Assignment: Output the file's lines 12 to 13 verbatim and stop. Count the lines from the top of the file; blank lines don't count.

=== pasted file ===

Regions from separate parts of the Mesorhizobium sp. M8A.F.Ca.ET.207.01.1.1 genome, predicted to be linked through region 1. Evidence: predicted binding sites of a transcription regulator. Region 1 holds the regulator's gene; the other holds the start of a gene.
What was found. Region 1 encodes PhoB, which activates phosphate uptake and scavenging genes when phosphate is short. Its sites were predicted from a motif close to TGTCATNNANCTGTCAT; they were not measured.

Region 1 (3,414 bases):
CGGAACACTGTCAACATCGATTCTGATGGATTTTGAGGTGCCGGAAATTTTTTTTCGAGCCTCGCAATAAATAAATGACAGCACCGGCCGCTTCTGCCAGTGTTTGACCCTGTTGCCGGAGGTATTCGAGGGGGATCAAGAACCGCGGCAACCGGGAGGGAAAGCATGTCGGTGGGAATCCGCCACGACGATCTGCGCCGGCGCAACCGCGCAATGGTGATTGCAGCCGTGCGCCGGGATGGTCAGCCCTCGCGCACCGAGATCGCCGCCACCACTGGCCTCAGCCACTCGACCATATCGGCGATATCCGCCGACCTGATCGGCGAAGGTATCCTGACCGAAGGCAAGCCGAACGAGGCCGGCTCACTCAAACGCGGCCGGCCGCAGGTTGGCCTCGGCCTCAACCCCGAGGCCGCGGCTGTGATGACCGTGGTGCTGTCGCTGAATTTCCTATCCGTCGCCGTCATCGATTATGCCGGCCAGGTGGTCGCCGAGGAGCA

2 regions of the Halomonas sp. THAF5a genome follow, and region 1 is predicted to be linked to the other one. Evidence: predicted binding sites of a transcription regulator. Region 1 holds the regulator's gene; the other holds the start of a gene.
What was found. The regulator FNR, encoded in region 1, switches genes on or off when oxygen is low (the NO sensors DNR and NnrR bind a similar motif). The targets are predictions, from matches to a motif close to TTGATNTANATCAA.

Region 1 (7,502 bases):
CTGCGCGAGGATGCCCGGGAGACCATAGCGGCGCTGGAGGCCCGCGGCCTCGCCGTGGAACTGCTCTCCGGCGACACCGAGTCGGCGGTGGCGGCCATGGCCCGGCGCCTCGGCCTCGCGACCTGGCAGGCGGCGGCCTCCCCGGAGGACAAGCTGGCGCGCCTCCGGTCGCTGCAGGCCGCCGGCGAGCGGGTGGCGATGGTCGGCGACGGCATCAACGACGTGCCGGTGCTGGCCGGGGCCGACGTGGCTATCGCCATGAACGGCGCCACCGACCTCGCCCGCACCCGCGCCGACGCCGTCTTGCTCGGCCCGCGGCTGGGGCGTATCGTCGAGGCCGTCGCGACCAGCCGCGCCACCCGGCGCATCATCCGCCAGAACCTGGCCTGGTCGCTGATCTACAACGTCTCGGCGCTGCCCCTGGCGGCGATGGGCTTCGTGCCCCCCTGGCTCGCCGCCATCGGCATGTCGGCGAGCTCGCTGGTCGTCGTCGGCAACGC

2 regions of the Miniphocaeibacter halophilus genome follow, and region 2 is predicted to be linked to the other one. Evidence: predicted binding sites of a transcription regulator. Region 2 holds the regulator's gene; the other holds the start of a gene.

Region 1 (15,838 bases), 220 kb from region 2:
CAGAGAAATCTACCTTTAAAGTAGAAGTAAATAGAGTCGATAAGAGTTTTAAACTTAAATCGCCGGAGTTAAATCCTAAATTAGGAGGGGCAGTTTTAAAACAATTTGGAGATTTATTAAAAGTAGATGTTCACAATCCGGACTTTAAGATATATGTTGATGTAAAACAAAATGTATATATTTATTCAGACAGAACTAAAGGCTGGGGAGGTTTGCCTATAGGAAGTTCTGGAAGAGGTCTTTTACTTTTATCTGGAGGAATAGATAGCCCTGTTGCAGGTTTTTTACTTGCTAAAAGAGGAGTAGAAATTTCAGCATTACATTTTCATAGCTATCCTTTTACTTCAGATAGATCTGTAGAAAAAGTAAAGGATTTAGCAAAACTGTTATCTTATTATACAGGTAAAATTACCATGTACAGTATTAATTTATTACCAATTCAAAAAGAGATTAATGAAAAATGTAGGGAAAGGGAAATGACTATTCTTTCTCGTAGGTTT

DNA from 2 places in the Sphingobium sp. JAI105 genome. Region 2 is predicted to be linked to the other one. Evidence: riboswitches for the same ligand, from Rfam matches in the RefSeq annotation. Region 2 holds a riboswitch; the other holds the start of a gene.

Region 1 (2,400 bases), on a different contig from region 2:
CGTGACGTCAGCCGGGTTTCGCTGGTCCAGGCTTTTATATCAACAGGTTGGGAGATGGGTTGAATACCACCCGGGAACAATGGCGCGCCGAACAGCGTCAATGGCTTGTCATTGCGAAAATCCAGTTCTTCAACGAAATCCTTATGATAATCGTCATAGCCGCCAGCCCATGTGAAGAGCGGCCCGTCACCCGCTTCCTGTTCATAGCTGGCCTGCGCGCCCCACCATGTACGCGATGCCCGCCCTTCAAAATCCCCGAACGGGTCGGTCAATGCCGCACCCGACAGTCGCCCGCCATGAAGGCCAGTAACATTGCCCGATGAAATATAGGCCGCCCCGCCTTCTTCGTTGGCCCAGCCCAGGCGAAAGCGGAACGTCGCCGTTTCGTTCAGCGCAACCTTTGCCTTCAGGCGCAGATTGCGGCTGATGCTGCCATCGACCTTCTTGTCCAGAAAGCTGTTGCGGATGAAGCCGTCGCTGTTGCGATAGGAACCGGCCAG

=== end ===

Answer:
DNA from 2 places in the Sphingobium sp. JAI105 genome. Region 2 is predicted to be linked to the other one. Evidence: riboswitches for the same ligand, from Rfam matches in the RefSeq annotation. Region 2 holds a riboswitch; the other holds the start of a gene.

Region 1 (2,400 bases), on a different contig from region 2: